The Official Secrets Act was introduced in 1923, during the colonial era, and carries a maximum prison sentence of 14 years. The government has used the law against journalists in the past to prevent open reporting on government and military activities.

“The attempt by the military to cover up acts of genocide and the decision of the NLD-led government to support this and allow the prosecution to continue highlights many serious problems in Burma today,“ said Anna Roberts, Executive Director at Burma Campaign UK. “There is a climate of growing restrictions on media freedom, and Aung San Suu Kyi must now start facing international pressure over her decision to keep so many repressive laws in place and keep political prisoners in jail.”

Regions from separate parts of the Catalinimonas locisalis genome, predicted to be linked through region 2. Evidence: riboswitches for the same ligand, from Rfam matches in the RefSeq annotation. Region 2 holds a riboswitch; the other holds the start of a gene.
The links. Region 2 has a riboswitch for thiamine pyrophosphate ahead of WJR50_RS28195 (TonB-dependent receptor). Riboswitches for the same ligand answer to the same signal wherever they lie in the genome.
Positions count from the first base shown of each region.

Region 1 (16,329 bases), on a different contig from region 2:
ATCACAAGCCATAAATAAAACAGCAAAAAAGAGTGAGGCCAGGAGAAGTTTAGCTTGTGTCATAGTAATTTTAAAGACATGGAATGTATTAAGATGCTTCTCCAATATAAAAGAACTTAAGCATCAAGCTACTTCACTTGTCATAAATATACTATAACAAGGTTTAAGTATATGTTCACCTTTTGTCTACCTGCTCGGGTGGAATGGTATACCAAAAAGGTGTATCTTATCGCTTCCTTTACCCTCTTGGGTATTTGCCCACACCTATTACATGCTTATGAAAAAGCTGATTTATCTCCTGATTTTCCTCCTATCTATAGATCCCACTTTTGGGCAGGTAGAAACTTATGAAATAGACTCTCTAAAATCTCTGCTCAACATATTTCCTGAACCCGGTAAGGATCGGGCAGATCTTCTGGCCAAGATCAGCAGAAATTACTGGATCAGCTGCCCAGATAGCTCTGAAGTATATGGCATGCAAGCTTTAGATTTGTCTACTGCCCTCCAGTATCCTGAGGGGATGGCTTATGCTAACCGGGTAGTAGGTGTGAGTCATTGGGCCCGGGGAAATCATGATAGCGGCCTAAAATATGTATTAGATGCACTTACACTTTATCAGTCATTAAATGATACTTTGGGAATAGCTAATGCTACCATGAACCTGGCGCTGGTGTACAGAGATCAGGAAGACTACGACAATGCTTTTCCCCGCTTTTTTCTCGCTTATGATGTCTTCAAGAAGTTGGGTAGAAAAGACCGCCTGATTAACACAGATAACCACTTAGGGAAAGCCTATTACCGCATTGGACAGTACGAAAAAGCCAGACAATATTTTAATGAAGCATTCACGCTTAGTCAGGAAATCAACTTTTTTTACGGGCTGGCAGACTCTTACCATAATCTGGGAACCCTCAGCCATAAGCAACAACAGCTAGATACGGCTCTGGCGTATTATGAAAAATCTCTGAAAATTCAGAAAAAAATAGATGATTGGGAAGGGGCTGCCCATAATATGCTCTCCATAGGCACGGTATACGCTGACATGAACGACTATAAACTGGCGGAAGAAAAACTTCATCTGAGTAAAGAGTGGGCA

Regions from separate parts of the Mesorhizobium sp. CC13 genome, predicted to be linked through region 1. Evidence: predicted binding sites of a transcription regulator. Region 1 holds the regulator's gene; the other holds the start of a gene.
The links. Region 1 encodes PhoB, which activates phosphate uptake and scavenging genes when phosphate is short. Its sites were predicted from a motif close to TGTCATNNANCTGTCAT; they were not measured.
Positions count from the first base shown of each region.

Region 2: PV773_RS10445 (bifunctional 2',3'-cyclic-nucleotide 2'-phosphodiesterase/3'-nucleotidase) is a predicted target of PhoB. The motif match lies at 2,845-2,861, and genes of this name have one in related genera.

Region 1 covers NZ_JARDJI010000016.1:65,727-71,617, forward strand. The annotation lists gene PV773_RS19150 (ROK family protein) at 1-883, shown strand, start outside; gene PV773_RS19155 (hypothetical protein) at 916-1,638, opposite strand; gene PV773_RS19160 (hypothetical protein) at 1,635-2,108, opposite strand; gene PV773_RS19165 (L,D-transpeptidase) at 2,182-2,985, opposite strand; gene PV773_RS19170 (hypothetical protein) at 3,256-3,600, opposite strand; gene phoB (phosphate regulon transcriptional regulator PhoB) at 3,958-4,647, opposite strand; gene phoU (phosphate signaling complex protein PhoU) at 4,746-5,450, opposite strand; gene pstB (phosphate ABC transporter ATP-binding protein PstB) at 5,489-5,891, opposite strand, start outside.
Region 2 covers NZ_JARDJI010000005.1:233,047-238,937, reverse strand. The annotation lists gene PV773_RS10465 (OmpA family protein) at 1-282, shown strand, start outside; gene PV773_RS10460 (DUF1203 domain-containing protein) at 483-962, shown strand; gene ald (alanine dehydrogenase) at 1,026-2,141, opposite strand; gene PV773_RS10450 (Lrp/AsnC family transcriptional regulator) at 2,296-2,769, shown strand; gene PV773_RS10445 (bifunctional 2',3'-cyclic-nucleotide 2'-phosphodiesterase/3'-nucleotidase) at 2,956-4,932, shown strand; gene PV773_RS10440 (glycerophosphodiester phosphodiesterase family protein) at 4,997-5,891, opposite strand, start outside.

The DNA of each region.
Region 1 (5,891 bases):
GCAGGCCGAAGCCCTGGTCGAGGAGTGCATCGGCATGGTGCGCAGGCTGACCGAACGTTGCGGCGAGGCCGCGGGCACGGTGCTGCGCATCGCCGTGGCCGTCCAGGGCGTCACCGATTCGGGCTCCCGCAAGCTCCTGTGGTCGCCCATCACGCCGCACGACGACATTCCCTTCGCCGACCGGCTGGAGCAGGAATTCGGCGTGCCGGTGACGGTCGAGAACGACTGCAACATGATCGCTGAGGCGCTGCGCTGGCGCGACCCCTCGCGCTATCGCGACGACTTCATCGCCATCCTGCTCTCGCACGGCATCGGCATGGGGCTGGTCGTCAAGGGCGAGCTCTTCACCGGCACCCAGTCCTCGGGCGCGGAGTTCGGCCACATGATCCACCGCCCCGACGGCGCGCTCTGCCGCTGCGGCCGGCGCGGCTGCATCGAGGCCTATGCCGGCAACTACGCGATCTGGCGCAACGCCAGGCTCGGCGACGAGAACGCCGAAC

Burma Campaign UK is also calling on the European Union to suspend its MyPol training programme with the military-controlled police force, which framed and arrested Wa Lone and Kyaw Soe Oo. As long as the police force is not accountable to the government and under the control of a military accused of genocide, it is hard to see how this can be an effective use of European taxpayers’ money.